The cost of medication is something that varies a lot more than you might realize, depending on where you get your prescription filled. It pays to shop around.

Dr. Eric Crall with River Jordan Direct Family Medicine in Lutz makes a point of helping patients save money on their prescriptions. 

"If I want to prescribe a certain medicine, I know which pharmacy I can send my patient to for $4 a month or free," Crall said.

We have essentially seen a prescription price war develop over the past several years.

"It’s so competitive now, they all have a $4 list," Crall said. "It did start with Walmart, but just about any pharmacy now has a $4 list."

The trick to finding those bargain prices: Ask your pharmacy for its $4 list or look it up on line. And it doesn’t stop there.  Supermarket chain Publix is in the game, too, upping the ante and offering several popular medications for free.

Crall’s patient Susan Timoney started saving $20 a month after the doctor told her she could get her blood pressure medicine for free at Publix.

"Everything else is so expensive, so if you can get your medications for free, it’s great," she said.

Pharmacies such as CVS and Walgreens that depend primarily on prescription sales to make money generally have higher prices. In exchange, they offer conviences such as drive-thru windows and 24-hour service. Co-pays for those with insurance also can vary from store to store, depending on the medication and insurnace plan.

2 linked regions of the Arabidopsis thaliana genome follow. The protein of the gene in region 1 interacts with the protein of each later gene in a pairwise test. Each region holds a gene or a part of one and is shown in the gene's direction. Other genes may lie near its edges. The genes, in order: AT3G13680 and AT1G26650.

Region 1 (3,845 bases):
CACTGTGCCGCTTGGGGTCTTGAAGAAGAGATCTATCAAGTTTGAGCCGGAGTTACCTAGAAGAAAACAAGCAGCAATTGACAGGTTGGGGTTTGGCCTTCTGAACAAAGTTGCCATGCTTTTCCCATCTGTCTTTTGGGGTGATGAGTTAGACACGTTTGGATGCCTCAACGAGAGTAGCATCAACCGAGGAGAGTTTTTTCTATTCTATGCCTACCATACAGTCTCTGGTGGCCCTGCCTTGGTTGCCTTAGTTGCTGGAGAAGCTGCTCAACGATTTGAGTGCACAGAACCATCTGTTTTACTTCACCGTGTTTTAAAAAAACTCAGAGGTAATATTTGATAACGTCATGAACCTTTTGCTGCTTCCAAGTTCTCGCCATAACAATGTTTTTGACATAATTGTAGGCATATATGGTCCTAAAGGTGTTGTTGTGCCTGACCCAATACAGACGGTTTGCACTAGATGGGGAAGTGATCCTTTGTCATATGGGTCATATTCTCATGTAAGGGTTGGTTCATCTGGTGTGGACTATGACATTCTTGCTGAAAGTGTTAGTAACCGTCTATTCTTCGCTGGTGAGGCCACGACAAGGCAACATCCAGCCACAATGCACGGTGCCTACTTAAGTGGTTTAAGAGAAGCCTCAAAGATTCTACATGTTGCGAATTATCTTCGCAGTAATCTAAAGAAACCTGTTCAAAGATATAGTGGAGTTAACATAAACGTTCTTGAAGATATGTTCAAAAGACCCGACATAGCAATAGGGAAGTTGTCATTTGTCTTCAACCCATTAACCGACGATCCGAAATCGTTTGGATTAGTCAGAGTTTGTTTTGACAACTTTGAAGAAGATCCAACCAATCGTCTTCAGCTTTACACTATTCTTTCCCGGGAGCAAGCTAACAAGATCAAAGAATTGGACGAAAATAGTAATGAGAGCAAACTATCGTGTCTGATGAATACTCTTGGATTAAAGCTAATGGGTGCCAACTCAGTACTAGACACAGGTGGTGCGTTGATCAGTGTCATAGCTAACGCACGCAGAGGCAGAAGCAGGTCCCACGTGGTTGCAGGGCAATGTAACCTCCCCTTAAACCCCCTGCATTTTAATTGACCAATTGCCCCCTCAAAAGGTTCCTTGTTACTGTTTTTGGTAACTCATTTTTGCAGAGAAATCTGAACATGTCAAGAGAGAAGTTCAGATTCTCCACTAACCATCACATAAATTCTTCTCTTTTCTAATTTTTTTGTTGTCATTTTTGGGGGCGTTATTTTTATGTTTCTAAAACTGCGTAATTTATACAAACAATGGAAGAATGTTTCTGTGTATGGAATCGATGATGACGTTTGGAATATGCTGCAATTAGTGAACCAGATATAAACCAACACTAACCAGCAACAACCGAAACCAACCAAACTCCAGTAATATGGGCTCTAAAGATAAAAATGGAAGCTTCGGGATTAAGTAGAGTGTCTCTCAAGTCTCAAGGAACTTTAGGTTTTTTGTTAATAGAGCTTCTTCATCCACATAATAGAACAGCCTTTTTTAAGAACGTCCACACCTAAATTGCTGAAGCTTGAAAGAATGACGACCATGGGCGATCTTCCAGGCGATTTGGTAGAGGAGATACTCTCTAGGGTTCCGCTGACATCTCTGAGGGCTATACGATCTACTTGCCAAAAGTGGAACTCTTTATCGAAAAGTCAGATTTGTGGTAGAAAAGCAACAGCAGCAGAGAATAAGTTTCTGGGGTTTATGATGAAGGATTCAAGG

Many people don’t realize insurance and pharmaceutical companies negotiate different prices with different stores. You often see higher prices in the city versus rural areas. 

"It’s totally driven by population. and so if there’s more traffic in a certain area, that’s going to drive the price up," explained health insurance broker Carrie Krieger, a vice president with Juster and Associates. "Even between two different Walgreens or two different CVS stores, they could have different price points, depending on where they’re located."

Kreiger recommends using price comparison tools on websites like to shop for the best prices. 

What you pay can vary – sometimes drastically-- from store to store. For example, showed the cost for Lipitor, the popular cholesterol medication, was $40.98 at CVS, compared to only $13.10 at Wal-Mart. offers coupons and discounts to get the better prices. You print them out and take them to the store, generally, paying out of pocket, instead of using insurance.

"The downside to that is on many plans right now anything you spend goes toward your maximum outlay for the year, so you wouldn’t be getting credit for that," explained Krieger.

Even so, the savings are often worth it. 

"It can be more than $500 a month savings, especially on some of the costlier medicines," Crall said.

Bottom line—when it comes to your prescriptions—shop around. You just might be surprised at how much you’ll save. 


  • Try ordering a 90-day supply of a prescription, rather than just a 30-day supply. These can be ordered through your pharmacy or, with some insurance plans, a mail-order pharmacy.
  • If it’s a new medicine, check to see if you can get 12 months for free. Drug companies often do that to get initial market share and interest in their new product.
  • Ask your doctor for free samples to help off-set costs.
  • Check the drug manufacturer’s website for coupons or discount cards.

Watch the video clip to hear Dr. Crall explain the most common medications offered for four-dollars or free at area pharmacies.